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The purpose of this study is to examine the relationship of social capital with the negative externalities associated with stress, or the psychological and physiological…
The purpose of this study is to examine the relationship of social capital with the negative externalities associated with stress, or the psychological and physiological strains experienced by police officers.
Using data collected in 1999 from a survey of Baltimore Police officers designed to examine questions about the relationship between police stress and domestic violence in police families and using multivariate regression analysis, the paper focuses on five different proxies for stress and strain, and two proxies for social capital and conducting several robustness checks.
Results show that an increase in social capital is significantly correlated to a decrease in the level of strain, in the psychological, physical, burnout and health areas.
While this study examines the social capital/strain relationship with US officers, more research is needed, as these findings may not extrapolate well into other national settings. It may also be interesting to further explore sub‐cultures within departments. Additionally, the data may be dated and, as major changes and events have occurred since the survey, a newer study of officers would be needed to observe whether these changes have had significant impact.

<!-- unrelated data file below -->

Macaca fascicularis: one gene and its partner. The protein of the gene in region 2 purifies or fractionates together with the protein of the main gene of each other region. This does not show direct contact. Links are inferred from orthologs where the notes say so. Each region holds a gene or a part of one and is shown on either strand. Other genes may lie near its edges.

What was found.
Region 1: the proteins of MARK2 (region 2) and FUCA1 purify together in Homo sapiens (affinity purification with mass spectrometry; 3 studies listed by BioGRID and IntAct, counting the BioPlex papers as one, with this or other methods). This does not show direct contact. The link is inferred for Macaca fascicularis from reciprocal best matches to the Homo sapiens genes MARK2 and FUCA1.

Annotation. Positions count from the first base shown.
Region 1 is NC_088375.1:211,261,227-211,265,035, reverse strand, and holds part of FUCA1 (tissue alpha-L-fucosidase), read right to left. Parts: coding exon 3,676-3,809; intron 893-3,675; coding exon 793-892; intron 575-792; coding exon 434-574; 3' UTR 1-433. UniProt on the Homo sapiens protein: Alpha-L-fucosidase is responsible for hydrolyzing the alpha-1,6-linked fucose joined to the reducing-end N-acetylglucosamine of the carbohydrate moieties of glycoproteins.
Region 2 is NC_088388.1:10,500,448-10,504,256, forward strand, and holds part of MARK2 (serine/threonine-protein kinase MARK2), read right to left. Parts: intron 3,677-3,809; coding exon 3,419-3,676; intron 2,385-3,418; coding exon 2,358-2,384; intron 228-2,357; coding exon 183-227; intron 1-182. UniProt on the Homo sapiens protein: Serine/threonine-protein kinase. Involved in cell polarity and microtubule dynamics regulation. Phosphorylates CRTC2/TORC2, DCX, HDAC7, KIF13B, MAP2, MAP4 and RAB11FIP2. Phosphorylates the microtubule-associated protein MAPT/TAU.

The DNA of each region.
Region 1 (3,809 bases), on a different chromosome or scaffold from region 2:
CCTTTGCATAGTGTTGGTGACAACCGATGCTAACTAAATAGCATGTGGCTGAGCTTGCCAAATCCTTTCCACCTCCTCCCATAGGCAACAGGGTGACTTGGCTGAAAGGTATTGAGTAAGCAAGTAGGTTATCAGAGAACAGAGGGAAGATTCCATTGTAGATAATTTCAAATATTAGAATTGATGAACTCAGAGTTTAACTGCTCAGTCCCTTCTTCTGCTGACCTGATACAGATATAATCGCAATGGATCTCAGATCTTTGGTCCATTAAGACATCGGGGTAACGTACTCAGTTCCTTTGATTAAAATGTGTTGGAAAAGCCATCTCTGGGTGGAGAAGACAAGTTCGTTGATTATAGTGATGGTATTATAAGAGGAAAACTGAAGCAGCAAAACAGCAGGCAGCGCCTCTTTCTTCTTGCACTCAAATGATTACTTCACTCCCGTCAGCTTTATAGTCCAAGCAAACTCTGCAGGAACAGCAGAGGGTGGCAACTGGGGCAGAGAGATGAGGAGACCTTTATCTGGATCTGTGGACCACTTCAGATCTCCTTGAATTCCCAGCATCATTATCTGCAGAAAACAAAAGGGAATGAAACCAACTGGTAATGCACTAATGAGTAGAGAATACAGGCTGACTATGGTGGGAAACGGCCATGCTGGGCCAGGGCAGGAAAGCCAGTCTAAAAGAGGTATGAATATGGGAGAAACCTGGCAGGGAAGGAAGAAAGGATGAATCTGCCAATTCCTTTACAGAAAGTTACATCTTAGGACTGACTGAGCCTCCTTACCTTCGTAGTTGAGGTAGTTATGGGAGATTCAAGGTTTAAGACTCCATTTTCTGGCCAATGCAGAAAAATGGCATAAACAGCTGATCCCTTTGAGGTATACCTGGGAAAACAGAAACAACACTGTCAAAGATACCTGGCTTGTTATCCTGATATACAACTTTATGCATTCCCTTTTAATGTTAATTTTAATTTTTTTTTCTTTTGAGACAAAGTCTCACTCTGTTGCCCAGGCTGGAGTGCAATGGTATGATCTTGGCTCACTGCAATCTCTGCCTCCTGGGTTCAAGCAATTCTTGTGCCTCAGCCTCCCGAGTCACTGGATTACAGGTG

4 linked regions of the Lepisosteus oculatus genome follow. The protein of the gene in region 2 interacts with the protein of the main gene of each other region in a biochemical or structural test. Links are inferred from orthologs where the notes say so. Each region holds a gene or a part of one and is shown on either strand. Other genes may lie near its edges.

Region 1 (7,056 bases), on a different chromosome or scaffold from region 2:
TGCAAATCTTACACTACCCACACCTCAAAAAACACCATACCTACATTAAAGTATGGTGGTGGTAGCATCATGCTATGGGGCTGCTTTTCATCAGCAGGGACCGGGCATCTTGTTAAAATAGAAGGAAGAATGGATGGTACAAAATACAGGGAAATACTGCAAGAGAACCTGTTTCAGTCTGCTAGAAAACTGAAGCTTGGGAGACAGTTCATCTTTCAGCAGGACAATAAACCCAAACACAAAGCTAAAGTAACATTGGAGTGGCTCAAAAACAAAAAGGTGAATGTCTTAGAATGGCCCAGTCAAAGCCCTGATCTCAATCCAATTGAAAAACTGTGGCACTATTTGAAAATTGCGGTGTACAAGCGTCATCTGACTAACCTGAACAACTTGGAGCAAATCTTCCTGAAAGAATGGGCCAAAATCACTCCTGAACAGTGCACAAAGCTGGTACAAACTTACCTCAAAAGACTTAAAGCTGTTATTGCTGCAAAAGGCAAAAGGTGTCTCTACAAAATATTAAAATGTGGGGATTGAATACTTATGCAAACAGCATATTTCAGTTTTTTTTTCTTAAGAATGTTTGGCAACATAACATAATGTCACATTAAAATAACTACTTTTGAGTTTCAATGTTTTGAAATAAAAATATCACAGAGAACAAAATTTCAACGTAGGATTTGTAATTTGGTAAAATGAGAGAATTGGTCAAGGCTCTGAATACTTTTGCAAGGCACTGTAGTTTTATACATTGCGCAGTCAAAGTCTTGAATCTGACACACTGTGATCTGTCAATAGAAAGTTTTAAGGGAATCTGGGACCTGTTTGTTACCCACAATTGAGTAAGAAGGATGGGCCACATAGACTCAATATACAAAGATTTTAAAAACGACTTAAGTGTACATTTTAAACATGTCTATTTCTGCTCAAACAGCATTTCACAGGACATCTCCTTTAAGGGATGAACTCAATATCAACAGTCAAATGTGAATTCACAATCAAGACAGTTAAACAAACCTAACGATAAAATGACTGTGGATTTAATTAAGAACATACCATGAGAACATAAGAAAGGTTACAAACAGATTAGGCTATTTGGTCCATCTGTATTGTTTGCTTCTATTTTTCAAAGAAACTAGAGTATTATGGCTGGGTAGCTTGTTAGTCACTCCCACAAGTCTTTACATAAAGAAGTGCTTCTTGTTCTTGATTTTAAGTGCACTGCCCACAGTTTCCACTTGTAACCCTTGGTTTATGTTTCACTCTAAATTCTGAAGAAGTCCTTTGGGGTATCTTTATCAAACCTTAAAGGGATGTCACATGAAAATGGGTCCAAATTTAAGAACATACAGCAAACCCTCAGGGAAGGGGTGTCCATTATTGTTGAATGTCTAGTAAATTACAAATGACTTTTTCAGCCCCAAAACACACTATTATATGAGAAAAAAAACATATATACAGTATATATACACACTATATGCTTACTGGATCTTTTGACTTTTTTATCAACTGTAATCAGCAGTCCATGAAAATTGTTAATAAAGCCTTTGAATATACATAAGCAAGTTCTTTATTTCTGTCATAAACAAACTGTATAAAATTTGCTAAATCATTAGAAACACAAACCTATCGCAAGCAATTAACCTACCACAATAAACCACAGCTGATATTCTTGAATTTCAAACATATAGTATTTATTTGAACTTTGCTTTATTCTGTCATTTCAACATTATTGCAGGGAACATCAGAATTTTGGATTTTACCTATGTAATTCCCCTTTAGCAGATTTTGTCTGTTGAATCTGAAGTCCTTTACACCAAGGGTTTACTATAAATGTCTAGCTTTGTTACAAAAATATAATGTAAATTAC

From a policy perspective, the findings suggest that stress reduction programs should actively engage employees to build stronger social networks.
This study comprehensively examines the ability of social capital at negating the impacts of strains, and significantly reduces the impact of major trauma events. This paper adds to the literature as there are few multivariate analyses of the social capital/strain relationship.